Sweet little Lola has definitely grown into one of our favourite friends. Our second book, “Lola at the library” by Anna McQuinn, illustrated by Rosalind Beardshaw, has a relatable storyline for the youngest readers (even ones that don’t usually go to the library), simple and uncluttered illustrations that toddlers can easily identify and get comfy with. There’s still plenty to have little gosling observing for long minutes. And I love the ending: reading a bedtime story is the best way to end the day.
The story goes through the motion of the different actions that make up Lola’s weekly visit to the library with her mommy. There’s something unnervingly disarming (and desperately real :)))) about Lola impatiently waking up her mommy already at 6 a.m.!!! That’s some serious love for reading and for the library! The meticulosity with which she packs her cute green backpack and the way she stands on her tippy tip toes to see what’s happening on the library’s counter are quite endearing.
Little gosling is closely observing all that’s going on in the library, particularly the librarian checking books in and out (one can only see the hands of the librarian and he’s fascinated with the bracelet on the wrist), the shelves and bins with books placed at floor level, little stools for babies and his favourite moments: singing and finger playing nursery rhymes and storytime. Every time we get to that page, little gosling points to the lady doing the reading and says “this is Celine”, one of his teachers at creche, who, apparently is the one doing the reading. Aand, just now, little gosling also knows all the words of “Twinkle, twinkle little star”, just like Lola. I find it reassuring and comforting when books reflect, reinforce and complement little gosling’s daily experiences. He excitedly recites what appears to be his favourite line: “There are so many [books in the library], it takes ages to choose!”. I have to say, little gosling is pretty determined when it comes to picking out the books he wants to have read :)). He loves the image of Lola walking with big strides whilst holding precariously a bunch of books and he just loves Lola’s sandals :).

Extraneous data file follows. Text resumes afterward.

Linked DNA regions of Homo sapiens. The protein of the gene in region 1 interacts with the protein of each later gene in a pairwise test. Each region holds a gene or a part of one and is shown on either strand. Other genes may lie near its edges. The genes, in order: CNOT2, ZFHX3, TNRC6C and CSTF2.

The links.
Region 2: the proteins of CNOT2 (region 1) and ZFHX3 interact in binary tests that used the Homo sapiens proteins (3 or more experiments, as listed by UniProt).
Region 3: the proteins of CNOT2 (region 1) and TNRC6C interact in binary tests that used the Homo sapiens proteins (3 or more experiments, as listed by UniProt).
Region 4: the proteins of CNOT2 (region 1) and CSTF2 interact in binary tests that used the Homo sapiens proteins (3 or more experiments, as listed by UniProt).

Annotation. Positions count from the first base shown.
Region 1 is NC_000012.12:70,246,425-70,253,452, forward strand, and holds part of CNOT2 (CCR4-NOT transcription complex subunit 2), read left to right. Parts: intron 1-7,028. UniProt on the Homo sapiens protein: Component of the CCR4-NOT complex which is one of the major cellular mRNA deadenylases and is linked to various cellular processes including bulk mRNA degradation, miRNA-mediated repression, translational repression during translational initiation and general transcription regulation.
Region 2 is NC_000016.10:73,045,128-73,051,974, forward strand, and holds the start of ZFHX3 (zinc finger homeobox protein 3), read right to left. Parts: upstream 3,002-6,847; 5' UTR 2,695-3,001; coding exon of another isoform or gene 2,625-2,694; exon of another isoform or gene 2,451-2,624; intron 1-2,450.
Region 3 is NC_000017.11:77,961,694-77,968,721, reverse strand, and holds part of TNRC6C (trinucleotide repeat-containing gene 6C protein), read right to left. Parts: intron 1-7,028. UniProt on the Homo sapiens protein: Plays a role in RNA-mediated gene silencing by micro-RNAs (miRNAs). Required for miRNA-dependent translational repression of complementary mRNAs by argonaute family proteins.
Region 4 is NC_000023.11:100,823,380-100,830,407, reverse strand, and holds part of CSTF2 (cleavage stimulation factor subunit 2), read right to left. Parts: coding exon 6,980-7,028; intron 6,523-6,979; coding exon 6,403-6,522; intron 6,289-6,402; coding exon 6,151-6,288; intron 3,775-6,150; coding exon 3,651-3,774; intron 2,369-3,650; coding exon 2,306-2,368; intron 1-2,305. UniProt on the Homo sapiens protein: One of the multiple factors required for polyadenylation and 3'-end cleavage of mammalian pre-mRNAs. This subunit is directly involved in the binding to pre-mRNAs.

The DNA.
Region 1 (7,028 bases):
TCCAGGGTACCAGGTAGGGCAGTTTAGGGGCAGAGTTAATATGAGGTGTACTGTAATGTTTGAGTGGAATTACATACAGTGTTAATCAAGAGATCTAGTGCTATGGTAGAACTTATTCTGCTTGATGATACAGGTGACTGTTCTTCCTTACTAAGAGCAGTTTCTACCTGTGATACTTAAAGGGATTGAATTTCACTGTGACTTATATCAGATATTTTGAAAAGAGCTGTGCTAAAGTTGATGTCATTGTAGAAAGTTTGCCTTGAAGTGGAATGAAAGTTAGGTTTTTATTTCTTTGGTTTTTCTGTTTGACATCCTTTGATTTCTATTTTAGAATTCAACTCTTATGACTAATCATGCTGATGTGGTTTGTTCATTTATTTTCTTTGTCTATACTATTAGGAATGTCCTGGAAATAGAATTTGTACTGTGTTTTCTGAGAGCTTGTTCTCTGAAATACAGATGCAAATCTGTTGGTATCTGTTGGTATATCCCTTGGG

There is but one part I usually skip reading and improvise about: Lola and mommy’s post-library snack, with Lola drinking juice and getting to taste mommy’s cappuccino’s foam, if she’s been good.. I like the book promoting the image of one on one special time between mommy and Lola, but I’m not ready to talk to little gosling about juice and normalise the idea of drinking juice for him. We’ve very rarely given little gosling juice and only if freshly pressed and always completed with at least ⅓ water. I’m also not comfortable with the “being good” narrative, don’t use it, don’t like the reverse implication…